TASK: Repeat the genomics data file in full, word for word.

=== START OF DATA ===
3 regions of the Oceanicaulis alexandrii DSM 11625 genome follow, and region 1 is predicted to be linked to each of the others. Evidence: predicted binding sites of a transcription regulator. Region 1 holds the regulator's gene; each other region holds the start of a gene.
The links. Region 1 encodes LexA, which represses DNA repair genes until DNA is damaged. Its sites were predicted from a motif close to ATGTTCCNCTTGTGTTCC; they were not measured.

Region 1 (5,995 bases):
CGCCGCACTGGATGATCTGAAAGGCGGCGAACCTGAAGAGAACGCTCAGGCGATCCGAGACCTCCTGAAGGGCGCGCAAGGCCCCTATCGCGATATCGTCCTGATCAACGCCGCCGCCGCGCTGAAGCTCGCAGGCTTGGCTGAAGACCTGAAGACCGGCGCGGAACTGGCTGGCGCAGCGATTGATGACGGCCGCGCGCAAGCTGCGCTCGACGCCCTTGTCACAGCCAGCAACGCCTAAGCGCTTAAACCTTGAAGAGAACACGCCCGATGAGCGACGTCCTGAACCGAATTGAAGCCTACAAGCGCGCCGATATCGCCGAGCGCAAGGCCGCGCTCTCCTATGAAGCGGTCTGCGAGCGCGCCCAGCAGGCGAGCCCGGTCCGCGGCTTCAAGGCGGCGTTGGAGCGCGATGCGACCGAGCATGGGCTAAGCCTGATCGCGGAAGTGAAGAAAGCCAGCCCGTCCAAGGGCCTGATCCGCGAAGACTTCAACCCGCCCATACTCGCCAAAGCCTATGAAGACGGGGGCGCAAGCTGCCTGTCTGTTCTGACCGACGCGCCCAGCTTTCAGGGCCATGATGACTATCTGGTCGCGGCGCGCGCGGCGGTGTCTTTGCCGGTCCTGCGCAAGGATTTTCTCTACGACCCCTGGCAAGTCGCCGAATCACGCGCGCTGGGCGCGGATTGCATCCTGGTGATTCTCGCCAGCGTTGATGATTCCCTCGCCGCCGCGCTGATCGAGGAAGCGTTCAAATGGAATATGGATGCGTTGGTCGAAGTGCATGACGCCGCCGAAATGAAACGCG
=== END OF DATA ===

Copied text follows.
3 regions of the Oceanicaulis alexandrii DSM 11625 genome follow, and region 1 is predicted to be linked to each of the others. Evidence: predicted binding sites of a transcription regulator. Region 1 holds the regulator's gene; each other region holds the start of a gene.
The links. Region 1 encodes LexA, which represses DNA repair genes until DNA is damaged. Its sites were predicted from a motif close to ATGTTCCNCTTGTGTTCC; they were not measured.

Region 1 (5,995 bases):
CGCCGCACTGGATGATCTGAAAGGCGGCGAACCTGAAGAGAACGCTCAGGCGATCCGAGACCTCCTGAAGGGCGCGCAAGGCCCCTATCGCGATATCGTCCTGATCAACGCCGCCGCCGCGCTGAAGCTCGCAGGCTTGGCTGAAGACCTGAAGACCGGCGCGGAACTGGCTGGCGCAGCGATTGATGACGGCCGCGCGCAAGCTGCGCTCGACGCCCTTGTCACAGCCAGCAACGCCTAAGCGCTTAAACCTTGAAGAGAACACGCCCGATGAGCGACGTCCTGAACCGAATTGAAGCCTACAAGCGCGCCGATATCGCCGAGCGCAAGGCCGCGCTCTCCTATGAAGCGGTCTGCGAGCGCGCCCAGCAGGCGAGCCCGGTCCGCGGCTTCAAGGCGGCGTTGGAGCGCGATGCGACCGAGCATGGGCTAAGCCTGATCGCGGAAGTGAAGAAAGCCAGCCCGTCCAAGGGCCTGATCCGCGAAGACTTCAACCCGCCCATACTCGCCAAAGCCTATGAAGACGGGGGCGCAAGCTGCCTGTCTGTTCTGACCGACGCGCCCAGCTTTCAGGGCCATGATGACTATCTGGTCGCGGCGCGCGCGGCGGTGTCTTTGCCGGTCCTGCGCAAGGATTTTCTCTACGACCCCTGGCAAGTCGCCGAATCACGCGCGCTGGGCGCGGATTGCATCCTGGTGATTCTCGCCAGCGTTGATGATTCCCTCGCCGCCGCGCTGATCGAGGAAGCGTTCAAATGGAATATGGATGCGTTGGTCGAAGTGCATGACGCCGCCGAAATGAAACGCG